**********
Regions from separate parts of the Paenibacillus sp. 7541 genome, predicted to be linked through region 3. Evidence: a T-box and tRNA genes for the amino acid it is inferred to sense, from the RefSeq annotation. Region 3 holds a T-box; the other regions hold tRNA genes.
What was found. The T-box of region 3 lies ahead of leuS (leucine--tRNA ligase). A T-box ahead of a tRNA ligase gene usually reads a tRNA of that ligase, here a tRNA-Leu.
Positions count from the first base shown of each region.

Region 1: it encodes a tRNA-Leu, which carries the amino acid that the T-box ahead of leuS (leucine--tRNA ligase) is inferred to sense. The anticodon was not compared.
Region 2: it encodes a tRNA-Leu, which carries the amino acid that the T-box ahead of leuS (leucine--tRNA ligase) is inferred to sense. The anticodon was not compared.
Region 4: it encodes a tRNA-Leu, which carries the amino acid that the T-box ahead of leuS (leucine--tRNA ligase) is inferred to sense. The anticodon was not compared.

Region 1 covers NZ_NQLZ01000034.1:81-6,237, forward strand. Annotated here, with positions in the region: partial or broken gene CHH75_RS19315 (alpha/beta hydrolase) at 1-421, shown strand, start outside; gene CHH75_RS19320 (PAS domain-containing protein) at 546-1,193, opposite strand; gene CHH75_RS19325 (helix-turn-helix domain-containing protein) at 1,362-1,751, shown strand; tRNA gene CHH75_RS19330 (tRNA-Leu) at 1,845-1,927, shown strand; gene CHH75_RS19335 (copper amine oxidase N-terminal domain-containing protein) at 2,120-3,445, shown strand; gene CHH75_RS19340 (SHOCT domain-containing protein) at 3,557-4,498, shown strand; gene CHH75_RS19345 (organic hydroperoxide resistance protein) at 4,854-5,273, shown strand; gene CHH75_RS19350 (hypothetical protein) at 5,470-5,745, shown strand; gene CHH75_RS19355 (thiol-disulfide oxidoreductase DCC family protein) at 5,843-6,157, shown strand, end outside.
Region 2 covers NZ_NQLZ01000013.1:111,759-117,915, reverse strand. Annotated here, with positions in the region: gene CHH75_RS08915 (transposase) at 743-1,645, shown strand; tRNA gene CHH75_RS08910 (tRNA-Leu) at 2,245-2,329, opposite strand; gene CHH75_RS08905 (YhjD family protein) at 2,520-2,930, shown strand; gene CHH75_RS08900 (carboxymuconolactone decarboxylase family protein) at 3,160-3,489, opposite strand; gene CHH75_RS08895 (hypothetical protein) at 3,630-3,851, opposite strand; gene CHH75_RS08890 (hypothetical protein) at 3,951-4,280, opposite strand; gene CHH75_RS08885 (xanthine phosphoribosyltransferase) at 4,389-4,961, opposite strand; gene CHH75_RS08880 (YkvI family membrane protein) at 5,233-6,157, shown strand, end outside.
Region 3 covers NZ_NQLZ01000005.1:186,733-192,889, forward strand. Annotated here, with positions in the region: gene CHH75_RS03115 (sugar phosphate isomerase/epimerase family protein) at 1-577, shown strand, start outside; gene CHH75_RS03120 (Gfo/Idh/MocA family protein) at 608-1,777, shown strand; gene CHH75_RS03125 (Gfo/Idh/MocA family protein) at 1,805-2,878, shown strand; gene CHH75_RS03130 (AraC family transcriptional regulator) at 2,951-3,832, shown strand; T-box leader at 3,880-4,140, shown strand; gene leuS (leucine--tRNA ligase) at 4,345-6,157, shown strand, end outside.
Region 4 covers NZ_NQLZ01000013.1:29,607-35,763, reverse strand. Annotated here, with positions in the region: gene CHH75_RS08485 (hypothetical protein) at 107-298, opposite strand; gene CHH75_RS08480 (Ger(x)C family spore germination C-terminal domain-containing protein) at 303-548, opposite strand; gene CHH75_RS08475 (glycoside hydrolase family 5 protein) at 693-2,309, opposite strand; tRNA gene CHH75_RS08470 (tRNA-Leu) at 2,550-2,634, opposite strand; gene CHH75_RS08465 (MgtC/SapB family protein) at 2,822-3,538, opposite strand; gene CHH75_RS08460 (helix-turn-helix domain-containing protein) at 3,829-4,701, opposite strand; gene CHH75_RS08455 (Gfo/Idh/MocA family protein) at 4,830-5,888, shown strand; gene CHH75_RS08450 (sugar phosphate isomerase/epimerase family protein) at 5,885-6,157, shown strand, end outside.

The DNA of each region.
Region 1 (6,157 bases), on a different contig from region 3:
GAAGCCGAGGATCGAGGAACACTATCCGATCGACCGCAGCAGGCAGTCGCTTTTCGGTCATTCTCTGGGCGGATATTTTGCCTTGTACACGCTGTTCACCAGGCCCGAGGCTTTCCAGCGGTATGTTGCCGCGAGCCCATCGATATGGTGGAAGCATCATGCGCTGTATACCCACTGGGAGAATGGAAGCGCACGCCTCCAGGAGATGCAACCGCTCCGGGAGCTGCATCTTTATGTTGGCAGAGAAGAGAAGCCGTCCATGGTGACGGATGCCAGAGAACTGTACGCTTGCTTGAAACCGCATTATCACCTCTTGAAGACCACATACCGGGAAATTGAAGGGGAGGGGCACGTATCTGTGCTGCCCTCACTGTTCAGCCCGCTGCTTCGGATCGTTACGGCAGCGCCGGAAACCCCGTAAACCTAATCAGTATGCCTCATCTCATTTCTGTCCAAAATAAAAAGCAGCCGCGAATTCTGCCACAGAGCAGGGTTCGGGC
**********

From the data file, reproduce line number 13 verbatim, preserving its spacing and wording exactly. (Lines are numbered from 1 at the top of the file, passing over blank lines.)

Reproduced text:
GAAGCCGAGGATCGAGGAACACTATCCGATCGACCGCAGCAGGCAGTCGCTTTTCGGTCATTCTCTGGGCGGATATTTTGCCTTGTACACGCTGTTCACCAGGCCCGAGGCTTTCCAGCGGTATGTTGCCGCGAGCCCATCGATATGGTGGAAGCATCATGCGCTGTATACCCACTGGGAGAATGGAAGCGCACGCCTCCAGGAGATGCAACCGCTCCGGGAGCTGCATCTTTATGTTGGCAGAGAAGAGAAGCCGTCCATGGTGACGGATGCCAGAGAACTGTACGCTTGCTTGAAACCGCATTATCACCTCTTGAAGACCACATACCGGGAAATTGAAGGGGAGGGGCACGTATCTGTGCTGCCCTCACTGTTCAGCCCGCTGCTTCGGATCGTTACGGCAGCGCCGGAAACCCCGTAAACCTAATCAGTATGCCTCATCTCATTTCTGTCCAAAATAAAAAGCAGCCGCGAATTCTGCCACAGAGCAGGGTTCGGGC